Strong production and exploration from Kensington mine can only buffer its parent company, Coeur d’Alene Mines Corporation, from unexpected extra costs at mines in Mexico and Bolivia.
In a press conference Tuesday, Coeur management said they were not impressed with the corporation’s third quarter performance.
Coeur’s Palmarejo mine in Mexico hit unstable ground in a high yield section during a transition to open pit operation in the third quarter. The company plans to shore up the high yield area before it resumes excavation there, company officials said.
The San Bartolomé silver mine in Bolivia lost production due to a power outage.
Coeur’s production and sales of gold and silver dropped off from the second quarter of 2012.
Coeur d'Alene said Kensington and Rochester in Nevada, both increased performance.
"Our Rochester silver and gold mine in Nevada and our Kensington gold mine in Alaska continued to accelerate production rates during the quarter,” said Mitchell Krebs, Coeur president and CEO.
To date, Kensington has produced more than 54,000 ounces of gold and sales have totaled $36.5 million. Third quarter production increased 13 percent over Q2.
Kensington’s operating costs per ounce of gold dropped by 4 percent from the second quarter of 2012. Currently at $1,298, Coeur said it expects to reduce costs further to $950 per ounce in 2013. Kensington spent the last year improving efficiencies at the mine.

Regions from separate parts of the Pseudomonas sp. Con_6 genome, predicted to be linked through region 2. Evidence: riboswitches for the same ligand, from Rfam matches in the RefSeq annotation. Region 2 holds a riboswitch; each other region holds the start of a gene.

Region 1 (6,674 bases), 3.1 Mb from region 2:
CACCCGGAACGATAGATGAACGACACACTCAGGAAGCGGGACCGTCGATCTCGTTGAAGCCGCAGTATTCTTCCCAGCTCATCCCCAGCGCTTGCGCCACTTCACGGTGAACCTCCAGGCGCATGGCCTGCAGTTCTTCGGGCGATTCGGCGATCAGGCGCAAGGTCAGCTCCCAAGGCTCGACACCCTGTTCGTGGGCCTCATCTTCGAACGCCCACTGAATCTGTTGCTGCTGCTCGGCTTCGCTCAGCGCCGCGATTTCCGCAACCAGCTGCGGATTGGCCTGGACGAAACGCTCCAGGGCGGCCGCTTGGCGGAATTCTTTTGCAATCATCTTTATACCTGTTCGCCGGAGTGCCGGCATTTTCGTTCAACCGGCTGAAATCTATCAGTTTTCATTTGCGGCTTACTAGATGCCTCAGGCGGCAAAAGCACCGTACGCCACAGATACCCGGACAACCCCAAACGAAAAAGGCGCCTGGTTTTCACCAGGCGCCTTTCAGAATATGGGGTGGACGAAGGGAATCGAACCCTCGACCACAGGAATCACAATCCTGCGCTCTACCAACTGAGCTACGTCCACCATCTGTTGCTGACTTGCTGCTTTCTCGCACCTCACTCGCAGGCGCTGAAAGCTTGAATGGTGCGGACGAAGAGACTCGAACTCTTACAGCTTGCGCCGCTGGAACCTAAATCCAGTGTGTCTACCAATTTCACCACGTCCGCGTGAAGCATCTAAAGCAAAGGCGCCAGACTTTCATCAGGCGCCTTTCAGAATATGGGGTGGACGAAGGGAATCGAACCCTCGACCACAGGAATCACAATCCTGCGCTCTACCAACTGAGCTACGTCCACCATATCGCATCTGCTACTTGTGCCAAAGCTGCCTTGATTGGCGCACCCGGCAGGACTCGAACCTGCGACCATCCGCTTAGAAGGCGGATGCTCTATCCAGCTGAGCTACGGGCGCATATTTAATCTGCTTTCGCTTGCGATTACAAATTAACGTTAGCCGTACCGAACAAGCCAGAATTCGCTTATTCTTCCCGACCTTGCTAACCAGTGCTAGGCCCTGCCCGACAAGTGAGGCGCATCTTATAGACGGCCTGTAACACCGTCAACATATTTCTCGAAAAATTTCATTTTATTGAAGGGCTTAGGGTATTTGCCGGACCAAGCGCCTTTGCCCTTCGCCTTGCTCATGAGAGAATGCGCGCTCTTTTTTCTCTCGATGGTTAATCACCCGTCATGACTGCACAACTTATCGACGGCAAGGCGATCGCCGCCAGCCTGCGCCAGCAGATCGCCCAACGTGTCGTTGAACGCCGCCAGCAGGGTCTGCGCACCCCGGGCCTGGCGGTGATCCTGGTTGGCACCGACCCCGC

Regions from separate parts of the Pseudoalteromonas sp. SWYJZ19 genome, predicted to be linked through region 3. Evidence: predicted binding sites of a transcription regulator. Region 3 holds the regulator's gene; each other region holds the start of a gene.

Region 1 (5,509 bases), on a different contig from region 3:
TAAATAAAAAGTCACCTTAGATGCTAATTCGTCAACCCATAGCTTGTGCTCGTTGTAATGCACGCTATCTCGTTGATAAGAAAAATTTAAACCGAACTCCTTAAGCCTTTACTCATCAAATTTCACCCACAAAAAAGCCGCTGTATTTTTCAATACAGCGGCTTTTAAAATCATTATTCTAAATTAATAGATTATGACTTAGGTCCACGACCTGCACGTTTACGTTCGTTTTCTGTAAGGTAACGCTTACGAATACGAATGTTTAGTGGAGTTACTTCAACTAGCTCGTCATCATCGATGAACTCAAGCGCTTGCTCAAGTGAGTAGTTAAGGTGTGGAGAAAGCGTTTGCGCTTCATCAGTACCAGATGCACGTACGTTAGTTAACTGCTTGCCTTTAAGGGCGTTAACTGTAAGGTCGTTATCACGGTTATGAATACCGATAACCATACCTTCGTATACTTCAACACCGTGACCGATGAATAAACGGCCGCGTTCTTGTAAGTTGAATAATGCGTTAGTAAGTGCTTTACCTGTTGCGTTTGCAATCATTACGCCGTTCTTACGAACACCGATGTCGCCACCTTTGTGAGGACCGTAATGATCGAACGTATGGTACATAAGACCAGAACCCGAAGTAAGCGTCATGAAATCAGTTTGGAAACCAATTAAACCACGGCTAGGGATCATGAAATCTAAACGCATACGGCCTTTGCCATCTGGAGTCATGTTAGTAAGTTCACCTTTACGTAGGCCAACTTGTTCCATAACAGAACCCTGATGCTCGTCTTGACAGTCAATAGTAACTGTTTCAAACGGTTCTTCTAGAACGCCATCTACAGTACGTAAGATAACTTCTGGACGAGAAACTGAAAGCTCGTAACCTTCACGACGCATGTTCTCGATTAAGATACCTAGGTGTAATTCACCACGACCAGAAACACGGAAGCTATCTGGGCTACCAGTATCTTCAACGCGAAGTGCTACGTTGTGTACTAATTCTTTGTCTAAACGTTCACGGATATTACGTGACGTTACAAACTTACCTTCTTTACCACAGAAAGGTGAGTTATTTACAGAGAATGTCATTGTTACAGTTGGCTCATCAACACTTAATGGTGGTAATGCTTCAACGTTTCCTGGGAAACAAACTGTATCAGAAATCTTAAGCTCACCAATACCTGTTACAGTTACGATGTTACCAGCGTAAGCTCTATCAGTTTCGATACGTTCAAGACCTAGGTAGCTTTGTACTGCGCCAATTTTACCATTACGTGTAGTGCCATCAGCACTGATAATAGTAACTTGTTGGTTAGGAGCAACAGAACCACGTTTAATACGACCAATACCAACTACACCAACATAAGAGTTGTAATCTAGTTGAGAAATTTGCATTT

Production at Kensington could remain steady for many years as exploration at the site may have uncovered a large deposit. Using two drills, Kensington has discovered mineralization grading up to 1.72 ounces per short ton.
“Encouraging results were obtained from Kensington South and Elmira,” according to Coeur’s financial release.
Coeur expects a steady near term future.
"As we look ahead to 2013, we expect silver and gold production to be consistent with 2011 and 2012 levels," Krebs said.
For more information visit www.coeur.com.
• Contact reporter Russell Stigall at 523-2276 or at email@example.com.